One of television's longest-running programs, NBC's Today, has recently gone from venerable to vulnerable within the span of about a year. Thanks to more missteps than a line of drunken novice cloggers attempting the Riverdance, the morning show now finds itself routinely rated behind its main competitor, ABC's Good Morning America.
There's plenty of blame for all involved to share. The most blatant offense was Today's producers giving and then almost immediately taking away Ann Curry's co-hosting duties. There's nothing more American than a person who pays his or her dues and earns his or her reward. We collectively love a success story in this country, and there's nothing Americans dislike more than someone having those spoils ripped away moments after they've finally been attained.
In the process, Matt Lauer morphed into Matt Schaub -- the balding, beleaguered quarterback of his team who, fairly or not, gets singled out when the group is on a losing streak.
Savannah Guthrie went from sunshiny girl next door to knife-wielding Brutus, whose hands seemed soaked with Curry's gushing back-blood. Even innocuous Natalie Morales couldn't escape the hate. With nothing else to pin on her, it was rumored she and Lauer had a child out of wedlock (just a rumor, right, Nat???).
And, of course, Al Roker shit his pants at the White House.
But amid all this finger-pointing and backbiting, one person has remained unfairly unscathed. That person is Korean pop artist Psy.
True, Psy is not a paid member of Today's outrageously dysfunctional family; but, maybe he is as much to blame for the show's recent shortcomings as anyone else.
Lauer & co. should take to referring to Psy as "31 Rock," so frequently has he been an addition to Today's broadcasts. He now has famously performed his breakthrough hit "Gangnam Style" on the show twice within eight months.
When Psy has not physically been at Rock Center, he has been there in spirit. Sometime last fall, just before his September 2012 debut appearance on the show, "Gangnam Style" began working its way into the show's vernacular. By the time he arrived, sang, did the dance where he slaps a horse's ass and moved onto his next gig (same building, same week, on Saturday Night Live), Psy had become the most colorful plume in the peacock.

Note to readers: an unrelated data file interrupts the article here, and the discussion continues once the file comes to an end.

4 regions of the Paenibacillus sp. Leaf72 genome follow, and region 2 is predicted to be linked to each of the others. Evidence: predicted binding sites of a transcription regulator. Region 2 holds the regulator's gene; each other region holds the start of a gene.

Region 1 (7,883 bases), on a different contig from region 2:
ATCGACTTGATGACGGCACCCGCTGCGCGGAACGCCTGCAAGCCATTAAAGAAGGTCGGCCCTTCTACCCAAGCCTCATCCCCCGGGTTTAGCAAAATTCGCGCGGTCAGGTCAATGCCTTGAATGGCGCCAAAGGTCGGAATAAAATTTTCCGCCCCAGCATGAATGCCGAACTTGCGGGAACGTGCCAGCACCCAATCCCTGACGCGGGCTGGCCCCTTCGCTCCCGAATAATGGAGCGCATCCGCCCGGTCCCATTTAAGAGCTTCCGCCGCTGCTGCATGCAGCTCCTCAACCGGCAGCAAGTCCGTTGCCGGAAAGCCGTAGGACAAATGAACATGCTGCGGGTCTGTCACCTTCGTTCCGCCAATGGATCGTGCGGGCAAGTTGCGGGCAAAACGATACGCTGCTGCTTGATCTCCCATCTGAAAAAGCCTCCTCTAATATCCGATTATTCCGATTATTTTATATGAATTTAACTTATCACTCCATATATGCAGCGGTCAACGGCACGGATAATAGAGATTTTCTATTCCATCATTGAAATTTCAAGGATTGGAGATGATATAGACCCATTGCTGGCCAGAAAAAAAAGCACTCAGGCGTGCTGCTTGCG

"Gangnam Style," the song, has been used for intros and outros to the show's pieces. It's led into and come back from commercial breaks. It's been referenced in pieces that have nothing to do with the song itself, its singer, singing, dancing or even music.
Guthrie has been especially egregious in fawning over the song. The only song she appears to love better, based solely on my frequent observation, is Carly Rae Jepsen's "Call Me Maybe."
It could be argued Today and its cast are only doing their job, by latching onto whatever the zeitgeist is driving and cramming it further down our throats. What they seem to forget is we will eventually gag, choke and die from this force feeding; or, worse yet for them, we'll just change the channel.
Even human bobblehead and occasional Today contributor Giada de Laurentiis knows you can't spice every dish with cumin. She should give her friends a culinary clue and suggest they occasionally mix in a little cayenne or at least some Lawry's seasoned salt.
Of course, that's really the shame of all this. I have nothing against Psy. His song isn't the worst music we've ever heard, admit it; but, Today is effectively making him a cockblocker of other artists with great new music that needs to be heard. I would have been okay with the show's 2013 concert series opening with Vampire Weekend, The National or Darius Rucker, all of whom have new stuff out too.
Maybe I'm exaggerating this all, I actually considered as I was putting the finishing touches on this piece. Surely, other TV shows have latched onto Psy's coattails to boost ratings. Probably, Today isn't the worst offender. Then, like a sign from the TV gods, Matt and Savannah, droning on in the background, started talking about you-know-who. That's right -- they were literally talking about Psy as I was finishing an article about how much they talk about Psy.
According to TVNewser, a blog which tracks this sort of thing, Good Morning America has been consistently putting the smackdown on Today for the last nine months. If you haven't been paying attention, that's roughly the same span of time that has passed now since Psy's initial appearance on the show.
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